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A specific tribunal that possesses the legal authority to hear cases within its own geographical territory.
A circuit court is ordinarily an inferior trial-level court; appeals are heard by superior courts possessing the requisite jurisdiction. The jurisdiction of a circuit court generally extends over a number of counties or districts wherein the court sits.
The name circuit court can be traced historically to the period when a single judge rode the circuit to hold trials in each county within the designated territory. In geographical locations with small populations, this method of dispensing justice eliminates the expense of providing every small village with its own judiciary.
Circuit Courtthe court in the Republic of Ireland above the District Court, which has both civil and criminal jurisdiction. The country is divided into eight circuits, in each of which there are several towns in which the court sits. In civil matters the judge hears cases without a jury, can award compensation and deal with issues relating to land where the rateable value of the land does not exceed ₠252.95. As a criminal court, it can deal with indictable offences referred to it by the District Court, when a judge sits with a jury. Certain serious criminal cases, of which the most common are murder and rape, may only be tried in the Central Criminal Court in Dublin. The Circuit Court hears appeals in both criminal and civil cases from the District Court, which take the form of a rehearing of the case. Appeals from the decisions of a circuit judge in a civil case are to the High Court and from it to the Supreme Court. In a criminal case, appeal is to the Court of Criminal Appeal and then the Supreme Court. The Circuit Court handles appeals from the Labour Court, Unfair Dismissals Tribunal and the Employment Appeals Tribunal.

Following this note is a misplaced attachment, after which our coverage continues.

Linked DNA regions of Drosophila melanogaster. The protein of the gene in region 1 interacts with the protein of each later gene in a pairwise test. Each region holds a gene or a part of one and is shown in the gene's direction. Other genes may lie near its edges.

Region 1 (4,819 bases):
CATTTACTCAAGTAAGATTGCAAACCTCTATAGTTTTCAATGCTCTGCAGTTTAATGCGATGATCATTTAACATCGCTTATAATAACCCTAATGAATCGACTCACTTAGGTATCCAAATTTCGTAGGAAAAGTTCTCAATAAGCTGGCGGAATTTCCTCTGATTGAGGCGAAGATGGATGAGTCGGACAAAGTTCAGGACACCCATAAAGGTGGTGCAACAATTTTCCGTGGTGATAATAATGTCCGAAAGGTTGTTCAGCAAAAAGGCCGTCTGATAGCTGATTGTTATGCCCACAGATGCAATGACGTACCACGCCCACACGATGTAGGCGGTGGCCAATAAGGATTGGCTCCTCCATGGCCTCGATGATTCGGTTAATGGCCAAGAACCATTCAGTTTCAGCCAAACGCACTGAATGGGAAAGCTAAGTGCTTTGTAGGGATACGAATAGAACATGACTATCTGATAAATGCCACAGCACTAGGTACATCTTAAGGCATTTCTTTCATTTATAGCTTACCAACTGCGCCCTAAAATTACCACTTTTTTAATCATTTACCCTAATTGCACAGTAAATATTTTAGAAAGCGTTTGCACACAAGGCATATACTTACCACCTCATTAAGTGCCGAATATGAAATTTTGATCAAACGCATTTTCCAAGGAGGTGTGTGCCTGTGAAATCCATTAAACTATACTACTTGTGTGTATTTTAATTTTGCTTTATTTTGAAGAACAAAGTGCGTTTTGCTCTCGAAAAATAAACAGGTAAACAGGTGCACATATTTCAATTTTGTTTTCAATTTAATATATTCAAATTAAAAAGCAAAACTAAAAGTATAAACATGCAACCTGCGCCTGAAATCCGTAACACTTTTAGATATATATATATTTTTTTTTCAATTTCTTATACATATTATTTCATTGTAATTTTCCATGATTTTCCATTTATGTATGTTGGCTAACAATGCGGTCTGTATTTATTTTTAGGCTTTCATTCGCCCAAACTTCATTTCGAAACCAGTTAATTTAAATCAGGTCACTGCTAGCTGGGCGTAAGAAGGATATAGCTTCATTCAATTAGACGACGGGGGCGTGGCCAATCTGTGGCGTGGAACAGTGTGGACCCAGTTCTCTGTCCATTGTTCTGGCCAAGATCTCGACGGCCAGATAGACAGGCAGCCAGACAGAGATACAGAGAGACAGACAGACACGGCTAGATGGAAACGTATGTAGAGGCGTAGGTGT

CIRCUIT COURT. The name of a court of the United States, which has both civil and criminal jurisdiction. In several of the states there are courts which bear this name. Vide Courts of the United States.